In late May, the RBC Climate Action Institute held its inaugural youth Climate Action Event. We brought together industry executives and climate experts and 70 of Canada’s next generation of climate leaders to engage in some of our recent research and spark thoughtful debate and ideation on how to feed, fuel and house the world in a Net- Zero way.

We set out to engage the next generation in our research and generate actionable ideas in agriculture, energy and housing sectors, that we can continue to drive forward in the coming years. But what we learned went much deeper than ideas.

On top of critical thinking on how to address challenges in these key sectors with education and community engagement, participants challenged our industry panel on how to best put their efforts, education and enthusiasm to increase transparency and build trust. They challenged both RBC and our industry panel to make more space and time for youth voices as we continue to take climate action.

Here’s some of what we took away:

1. Small actions can snowball into big impact

A single plant may not seem like much, but if every person in a community grew a native plant, it would help restore the entire ecosystem. As we heard from Megan Leslie, President and CEO of WWF Canada, collective small changes can add up quickly. WWF Canada’s re:grow program, an online platform that mobilizes Canadians to plant native species in their own spaces, will help restore one million hectares of complex ecosystems. Industry panelists also noted how participants could contribute to climate action through their career, including choosing where they work and informing decarbonization strategies internally to help drive change within their own organization. Other ways include bringing the “latest and greatest” science and technology to the table to inform and influence clients, financiers, and governments on new and sustainable ways of doing things.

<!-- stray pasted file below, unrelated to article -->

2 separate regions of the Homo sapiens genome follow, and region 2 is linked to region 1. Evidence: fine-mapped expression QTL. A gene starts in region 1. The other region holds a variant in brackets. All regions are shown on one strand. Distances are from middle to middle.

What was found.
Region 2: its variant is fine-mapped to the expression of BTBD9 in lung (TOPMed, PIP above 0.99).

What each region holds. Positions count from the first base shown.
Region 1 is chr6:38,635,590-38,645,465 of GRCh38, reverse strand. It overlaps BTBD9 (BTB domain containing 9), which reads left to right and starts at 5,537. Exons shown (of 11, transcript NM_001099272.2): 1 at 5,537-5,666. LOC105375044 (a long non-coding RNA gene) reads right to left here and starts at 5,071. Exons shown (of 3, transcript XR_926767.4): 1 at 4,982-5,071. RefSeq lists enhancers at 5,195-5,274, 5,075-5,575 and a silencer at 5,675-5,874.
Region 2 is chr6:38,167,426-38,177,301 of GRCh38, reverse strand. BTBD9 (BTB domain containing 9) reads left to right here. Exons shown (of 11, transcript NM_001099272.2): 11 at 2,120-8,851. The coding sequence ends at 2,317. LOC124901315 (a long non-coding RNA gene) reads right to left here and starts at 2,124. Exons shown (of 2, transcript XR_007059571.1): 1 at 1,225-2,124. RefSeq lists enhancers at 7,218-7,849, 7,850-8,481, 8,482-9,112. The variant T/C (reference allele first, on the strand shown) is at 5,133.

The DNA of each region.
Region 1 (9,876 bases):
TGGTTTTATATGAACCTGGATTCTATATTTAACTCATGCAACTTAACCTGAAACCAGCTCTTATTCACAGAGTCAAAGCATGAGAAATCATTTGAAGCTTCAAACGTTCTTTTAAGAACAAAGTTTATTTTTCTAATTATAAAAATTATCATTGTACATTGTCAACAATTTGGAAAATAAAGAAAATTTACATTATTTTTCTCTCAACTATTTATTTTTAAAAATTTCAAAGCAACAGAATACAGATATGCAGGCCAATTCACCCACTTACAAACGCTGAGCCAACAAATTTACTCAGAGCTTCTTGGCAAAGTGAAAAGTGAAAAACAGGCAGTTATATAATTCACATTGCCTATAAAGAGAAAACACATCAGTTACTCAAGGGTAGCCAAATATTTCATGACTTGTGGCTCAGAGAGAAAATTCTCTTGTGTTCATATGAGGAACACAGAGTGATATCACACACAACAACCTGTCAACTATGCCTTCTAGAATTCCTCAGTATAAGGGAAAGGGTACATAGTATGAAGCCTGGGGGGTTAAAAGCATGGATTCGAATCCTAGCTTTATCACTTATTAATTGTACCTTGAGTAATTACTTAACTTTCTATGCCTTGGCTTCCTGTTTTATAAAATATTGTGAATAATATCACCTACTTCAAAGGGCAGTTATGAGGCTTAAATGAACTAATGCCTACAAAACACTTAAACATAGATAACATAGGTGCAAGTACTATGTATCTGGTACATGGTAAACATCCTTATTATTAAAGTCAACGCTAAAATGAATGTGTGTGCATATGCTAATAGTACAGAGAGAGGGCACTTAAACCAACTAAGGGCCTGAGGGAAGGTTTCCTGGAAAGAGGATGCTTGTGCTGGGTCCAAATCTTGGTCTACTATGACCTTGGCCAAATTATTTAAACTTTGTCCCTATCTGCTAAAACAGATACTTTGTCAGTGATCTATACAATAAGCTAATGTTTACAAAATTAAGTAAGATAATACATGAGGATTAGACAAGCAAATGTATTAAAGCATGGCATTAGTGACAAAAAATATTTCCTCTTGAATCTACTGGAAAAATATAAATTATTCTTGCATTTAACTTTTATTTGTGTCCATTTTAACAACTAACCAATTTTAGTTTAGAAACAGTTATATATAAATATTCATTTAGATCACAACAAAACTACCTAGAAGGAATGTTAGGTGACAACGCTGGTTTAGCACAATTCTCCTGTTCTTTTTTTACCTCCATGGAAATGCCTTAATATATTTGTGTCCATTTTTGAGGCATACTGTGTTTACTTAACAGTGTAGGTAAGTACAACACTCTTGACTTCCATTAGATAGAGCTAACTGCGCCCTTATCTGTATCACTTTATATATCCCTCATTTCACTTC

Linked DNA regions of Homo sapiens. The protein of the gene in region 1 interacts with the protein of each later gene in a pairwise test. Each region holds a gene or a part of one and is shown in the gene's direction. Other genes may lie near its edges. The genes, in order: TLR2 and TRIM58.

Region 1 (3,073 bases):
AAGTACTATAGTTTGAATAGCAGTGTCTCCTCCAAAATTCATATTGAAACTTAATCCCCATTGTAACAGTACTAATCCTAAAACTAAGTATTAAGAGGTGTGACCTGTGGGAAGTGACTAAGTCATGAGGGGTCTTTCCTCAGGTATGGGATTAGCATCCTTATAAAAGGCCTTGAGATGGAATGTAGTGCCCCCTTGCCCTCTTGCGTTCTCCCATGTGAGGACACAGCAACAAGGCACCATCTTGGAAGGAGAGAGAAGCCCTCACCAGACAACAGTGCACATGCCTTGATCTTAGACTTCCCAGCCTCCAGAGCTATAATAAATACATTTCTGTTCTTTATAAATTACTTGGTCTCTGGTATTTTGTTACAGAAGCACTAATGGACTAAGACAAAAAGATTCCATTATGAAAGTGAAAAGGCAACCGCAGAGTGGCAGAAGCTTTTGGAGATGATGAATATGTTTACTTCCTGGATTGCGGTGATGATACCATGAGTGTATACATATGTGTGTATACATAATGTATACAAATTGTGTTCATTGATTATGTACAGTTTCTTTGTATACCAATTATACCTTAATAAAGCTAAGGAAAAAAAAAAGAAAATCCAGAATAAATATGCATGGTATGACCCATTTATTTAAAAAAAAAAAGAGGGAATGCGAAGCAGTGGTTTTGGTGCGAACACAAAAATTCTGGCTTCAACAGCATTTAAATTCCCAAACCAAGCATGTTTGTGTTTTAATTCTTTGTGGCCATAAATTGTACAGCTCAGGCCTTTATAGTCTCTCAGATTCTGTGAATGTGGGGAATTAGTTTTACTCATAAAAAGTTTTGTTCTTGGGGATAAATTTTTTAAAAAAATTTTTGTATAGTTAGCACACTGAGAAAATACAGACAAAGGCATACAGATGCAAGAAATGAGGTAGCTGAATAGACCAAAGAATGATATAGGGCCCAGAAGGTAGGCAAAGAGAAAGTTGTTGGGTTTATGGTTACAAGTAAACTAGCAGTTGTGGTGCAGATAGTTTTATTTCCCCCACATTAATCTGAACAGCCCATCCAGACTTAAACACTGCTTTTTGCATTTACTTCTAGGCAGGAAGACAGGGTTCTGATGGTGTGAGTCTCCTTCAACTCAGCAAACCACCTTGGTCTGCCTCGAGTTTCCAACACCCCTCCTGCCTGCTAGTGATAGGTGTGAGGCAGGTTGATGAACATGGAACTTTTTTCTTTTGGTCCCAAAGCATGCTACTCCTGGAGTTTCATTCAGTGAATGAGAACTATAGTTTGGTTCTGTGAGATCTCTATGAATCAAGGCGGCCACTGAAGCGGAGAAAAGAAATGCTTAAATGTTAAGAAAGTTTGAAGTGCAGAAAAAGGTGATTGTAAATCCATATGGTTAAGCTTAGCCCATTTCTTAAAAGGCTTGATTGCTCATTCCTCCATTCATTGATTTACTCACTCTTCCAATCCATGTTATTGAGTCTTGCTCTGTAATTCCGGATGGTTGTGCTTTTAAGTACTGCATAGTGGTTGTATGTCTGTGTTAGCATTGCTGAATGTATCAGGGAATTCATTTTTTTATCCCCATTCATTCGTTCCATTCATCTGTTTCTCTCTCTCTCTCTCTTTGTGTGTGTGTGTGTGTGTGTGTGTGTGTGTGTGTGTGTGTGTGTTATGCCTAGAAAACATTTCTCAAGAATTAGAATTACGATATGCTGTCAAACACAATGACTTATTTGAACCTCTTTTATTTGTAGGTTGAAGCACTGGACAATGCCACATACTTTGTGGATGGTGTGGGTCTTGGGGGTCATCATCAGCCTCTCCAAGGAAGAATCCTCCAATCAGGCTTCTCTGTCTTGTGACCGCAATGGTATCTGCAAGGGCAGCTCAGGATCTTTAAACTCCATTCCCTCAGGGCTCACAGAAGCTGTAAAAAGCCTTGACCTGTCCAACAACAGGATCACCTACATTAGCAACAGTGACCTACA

2. Using systems to help shift consumer behaviour

Relying on government subsidies is not a long-term strategy so new approaches are needed to facilitate changes in consumer behaviour–both in what they are consuming and how much. We see this starting in schools with meatless days, farming and food programs. There are also programs that encourage sustainable behaviour such as expansion of public transport systems and policies that incentivize use of green retrofits (i.e. heat pumps). We know from RBC-Ipsos research that three-quarters of us felt that given the state of the economy, now is “not the right time” to spend money combatting climate change. We need to go deeper to facilitate change by implementing more systems that help consumers overcome perceived barriers to sustainable practices like lack of affordability, reliability, and access by: 1) instilling the benefits, impacts and outcomes of these choices early on, and 2) encouraging consumers to make better choices that don’t impact their quality of life.

3. Invest in tech